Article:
Minestrone Soup

Thanks to a bunch of exams and other equally annoying issues, it’s been aaages since I last posted on the blog. I’ve been meaning to share this recipe for a while now, after making it over the holidays. Christmas happens to be my favourite time of the year. There are few things I miss more than the glow of fairy lights on freshly fallen snow, and the sweet scent of cinnamon at the wake of dawn. Either way, I digress. I made this soup almost as a form of therapy, and because it seemed like a scrumptious thing to do. What could be better than a big steaming bowl of minestrone soup on a cold day?

Anytime I’m walking by a vegetable stall selling red, ripe, fat tomatoes I have to resist the urge to buy a whole basket full. This recipe is dedicated to my love of fresh produce and Italian food. It filled me up with nice warm thoughts, and I hope it does for you as well.

Here’s what you’ll need:

  1. Peas (about a cup)
  2. Chopped carrots (half a cup)
  3. 2 Small onions or 1 large onion chopped
  4. Cloves of garlic (5 or per preference)
  5. Green beans (1 cup)
  6. Potatoes (1 cup)
  7. Corn Kernels (half a cup)
  8. Macaroni or any other shape of pasta (half a cup)
  9. 8 Large tomatoes
  10. Basil (preferably fresh, but dry will do just fine)
  11. Parmesan cheese (to sprinkle over the top)
  12. Pepper (just a pinch)
  13. Salt to taste
  14. Chilli Flakes (optional)



Fry the onions until they are just translucent- you don’t want little golden bits in this recipe, although yes those are delicious. Add the beans and potatoes to the pot and cook, stirring occasionally for just a few minutes. When the potatoes begin to soften slightly, mix in the garlic and carrots, stirring to make sure the garlic doesn’t brown. Throwing in garlic right at the beginning increases the chances of destroying the flavor, something I learnt the hard way when I burnt a piece of garlic toast to an absolute bitter crisp. To be fair, I was quite young back then, though not any less adventurous with food. Season with salt, pepper and some basil.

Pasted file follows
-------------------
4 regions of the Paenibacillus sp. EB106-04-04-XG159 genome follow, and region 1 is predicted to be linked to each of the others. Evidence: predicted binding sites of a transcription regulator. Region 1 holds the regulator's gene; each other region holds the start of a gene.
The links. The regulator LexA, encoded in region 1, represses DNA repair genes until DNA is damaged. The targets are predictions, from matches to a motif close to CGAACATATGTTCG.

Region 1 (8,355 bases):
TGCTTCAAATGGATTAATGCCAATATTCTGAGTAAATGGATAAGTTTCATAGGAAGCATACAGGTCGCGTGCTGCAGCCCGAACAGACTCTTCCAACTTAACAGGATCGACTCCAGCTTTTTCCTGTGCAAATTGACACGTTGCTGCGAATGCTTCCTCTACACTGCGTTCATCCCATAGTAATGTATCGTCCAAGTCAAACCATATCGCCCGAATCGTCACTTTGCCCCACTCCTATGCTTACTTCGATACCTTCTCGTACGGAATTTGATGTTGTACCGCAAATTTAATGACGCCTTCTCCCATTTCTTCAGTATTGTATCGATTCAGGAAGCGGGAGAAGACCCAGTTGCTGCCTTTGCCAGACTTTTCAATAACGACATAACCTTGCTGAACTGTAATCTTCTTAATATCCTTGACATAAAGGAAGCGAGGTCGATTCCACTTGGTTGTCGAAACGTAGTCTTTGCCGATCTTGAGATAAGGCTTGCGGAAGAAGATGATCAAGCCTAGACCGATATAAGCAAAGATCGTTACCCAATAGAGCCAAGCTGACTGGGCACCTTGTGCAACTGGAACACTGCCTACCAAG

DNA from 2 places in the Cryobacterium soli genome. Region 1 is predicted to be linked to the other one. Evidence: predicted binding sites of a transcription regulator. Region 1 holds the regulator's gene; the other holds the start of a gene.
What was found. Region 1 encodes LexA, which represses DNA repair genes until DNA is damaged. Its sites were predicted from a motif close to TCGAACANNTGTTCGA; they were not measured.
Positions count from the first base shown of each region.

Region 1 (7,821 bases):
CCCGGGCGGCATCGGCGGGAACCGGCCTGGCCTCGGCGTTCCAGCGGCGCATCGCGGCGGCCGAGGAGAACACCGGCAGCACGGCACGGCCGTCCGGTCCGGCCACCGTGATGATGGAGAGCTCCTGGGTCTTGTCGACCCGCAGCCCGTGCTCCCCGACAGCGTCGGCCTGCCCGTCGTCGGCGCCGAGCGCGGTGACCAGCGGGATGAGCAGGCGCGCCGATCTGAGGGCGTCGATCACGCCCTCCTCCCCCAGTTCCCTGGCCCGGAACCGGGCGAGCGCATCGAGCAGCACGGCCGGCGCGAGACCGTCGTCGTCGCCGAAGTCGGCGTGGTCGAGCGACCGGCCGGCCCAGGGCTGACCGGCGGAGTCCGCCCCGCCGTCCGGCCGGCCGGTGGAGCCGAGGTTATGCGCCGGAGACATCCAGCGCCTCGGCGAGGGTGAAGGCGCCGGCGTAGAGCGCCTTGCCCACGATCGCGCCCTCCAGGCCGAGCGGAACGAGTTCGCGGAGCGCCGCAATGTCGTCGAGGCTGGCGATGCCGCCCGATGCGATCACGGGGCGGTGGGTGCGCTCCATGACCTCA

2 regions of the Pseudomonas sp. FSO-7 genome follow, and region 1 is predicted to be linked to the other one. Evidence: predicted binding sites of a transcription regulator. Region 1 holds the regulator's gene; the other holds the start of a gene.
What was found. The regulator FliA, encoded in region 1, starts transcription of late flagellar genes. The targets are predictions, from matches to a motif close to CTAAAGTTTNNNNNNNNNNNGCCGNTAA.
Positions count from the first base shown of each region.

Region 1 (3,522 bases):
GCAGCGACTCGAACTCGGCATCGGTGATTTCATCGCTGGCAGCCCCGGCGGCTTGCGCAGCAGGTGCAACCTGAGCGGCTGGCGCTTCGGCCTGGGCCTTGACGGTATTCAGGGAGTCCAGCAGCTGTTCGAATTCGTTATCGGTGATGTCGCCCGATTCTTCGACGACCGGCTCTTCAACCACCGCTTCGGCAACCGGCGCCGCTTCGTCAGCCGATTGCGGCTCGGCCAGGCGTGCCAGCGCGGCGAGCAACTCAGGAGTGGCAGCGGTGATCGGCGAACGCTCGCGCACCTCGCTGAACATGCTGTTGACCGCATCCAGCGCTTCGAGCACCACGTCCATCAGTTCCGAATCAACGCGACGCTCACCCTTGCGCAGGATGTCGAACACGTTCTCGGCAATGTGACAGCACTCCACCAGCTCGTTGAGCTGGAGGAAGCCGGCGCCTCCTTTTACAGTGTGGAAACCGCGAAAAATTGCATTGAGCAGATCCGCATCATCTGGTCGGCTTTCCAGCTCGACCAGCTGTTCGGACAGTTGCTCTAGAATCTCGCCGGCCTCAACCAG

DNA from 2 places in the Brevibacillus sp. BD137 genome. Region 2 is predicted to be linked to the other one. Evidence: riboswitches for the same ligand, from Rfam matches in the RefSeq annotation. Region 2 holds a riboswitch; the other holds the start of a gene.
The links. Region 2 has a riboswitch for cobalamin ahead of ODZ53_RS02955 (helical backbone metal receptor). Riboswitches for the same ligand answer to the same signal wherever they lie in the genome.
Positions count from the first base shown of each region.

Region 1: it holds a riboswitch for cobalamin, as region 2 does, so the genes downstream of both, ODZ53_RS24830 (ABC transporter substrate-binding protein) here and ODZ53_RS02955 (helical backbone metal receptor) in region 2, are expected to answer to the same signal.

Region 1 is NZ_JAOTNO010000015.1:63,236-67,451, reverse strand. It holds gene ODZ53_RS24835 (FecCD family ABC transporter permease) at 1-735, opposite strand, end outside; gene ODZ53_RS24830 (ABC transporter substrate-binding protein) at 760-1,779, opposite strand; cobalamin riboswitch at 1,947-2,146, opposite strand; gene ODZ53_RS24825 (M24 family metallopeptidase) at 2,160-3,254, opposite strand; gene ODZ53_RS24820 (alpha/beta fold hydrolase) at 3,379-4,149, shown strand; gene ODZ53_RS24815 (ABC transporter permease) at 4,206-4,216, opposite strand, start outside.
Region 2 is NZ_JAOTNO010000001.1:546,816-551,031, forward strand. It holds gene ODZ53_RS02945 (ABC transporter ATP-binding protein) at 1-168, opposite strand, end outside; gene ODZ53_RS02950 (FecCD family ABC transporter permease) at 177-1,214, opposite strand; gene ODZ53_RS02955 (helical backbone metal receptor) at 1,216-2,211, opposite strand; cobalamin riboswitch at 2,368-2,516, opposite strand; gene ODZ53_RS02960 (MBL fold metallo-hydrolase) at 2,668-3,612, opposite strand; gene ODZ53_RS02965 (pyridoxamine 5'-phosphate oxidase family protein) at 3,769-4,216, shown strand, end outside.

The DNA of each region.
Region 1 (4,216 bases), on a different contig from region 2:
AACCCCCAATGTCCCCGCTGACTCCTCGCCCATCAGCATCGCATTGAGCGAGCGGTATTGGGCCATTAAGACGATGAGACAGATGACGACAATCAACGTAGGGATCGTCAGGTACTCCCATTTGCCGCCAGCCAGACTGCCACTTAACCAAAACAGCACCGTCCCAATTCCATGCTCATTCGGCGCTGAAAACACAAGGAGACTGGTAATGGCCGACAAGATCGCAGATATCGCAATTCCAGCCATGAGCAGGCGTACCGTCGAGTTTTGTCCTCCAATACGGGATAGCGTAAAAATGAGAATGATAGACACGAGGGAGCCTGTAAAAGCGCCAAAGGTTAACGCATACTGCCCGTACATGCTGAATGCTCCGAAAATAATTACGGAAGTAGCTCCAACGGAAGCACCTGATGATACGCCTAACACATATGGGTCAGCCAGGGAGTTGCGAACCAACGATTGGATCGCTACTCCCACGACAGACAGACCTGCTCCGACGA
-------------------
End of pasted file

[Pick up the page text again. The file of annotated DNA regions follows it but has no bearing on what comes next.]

Once your veggies are softened, add in the tomatoes, and cook until they break down. You can use canned tomatoes for this recipe; I just love the satisfaction of chopping fresh ones. Pour in three or four cups of water and bring to a gentle simmer. Stir in the peas and corn and let the soup boil for about five to ten minutes, to let all the flavors melt into one another. You can add in some chilli flakes as well if you like, for a little kick.

At this stage, add in some pasta of your choice and let the soup cook for an additional eight to ten minutes depending on the instructions given on the box. Pasta when cooked with other ingredients tends to take a little longer, so make sure you taste and ensure that it’s aldente. About a minute before it’s cooked to your liking, mix in the spinach and stir gently.

One of the worst mistakes people make (me included at one point) is to overcook spinach. You want the greens to wilt, yet still retain their colour, and texture. They don’t need more than a minute or two on the stove.

Taste your soup, checking for seasoning. Serve hot with a generous (or if you’re me, maybe excessive) amount of grated Parmesan cheese, a few basil leaves, and voilà! Bon Appetit!

Minestrone Soup


Yields 4 servings.


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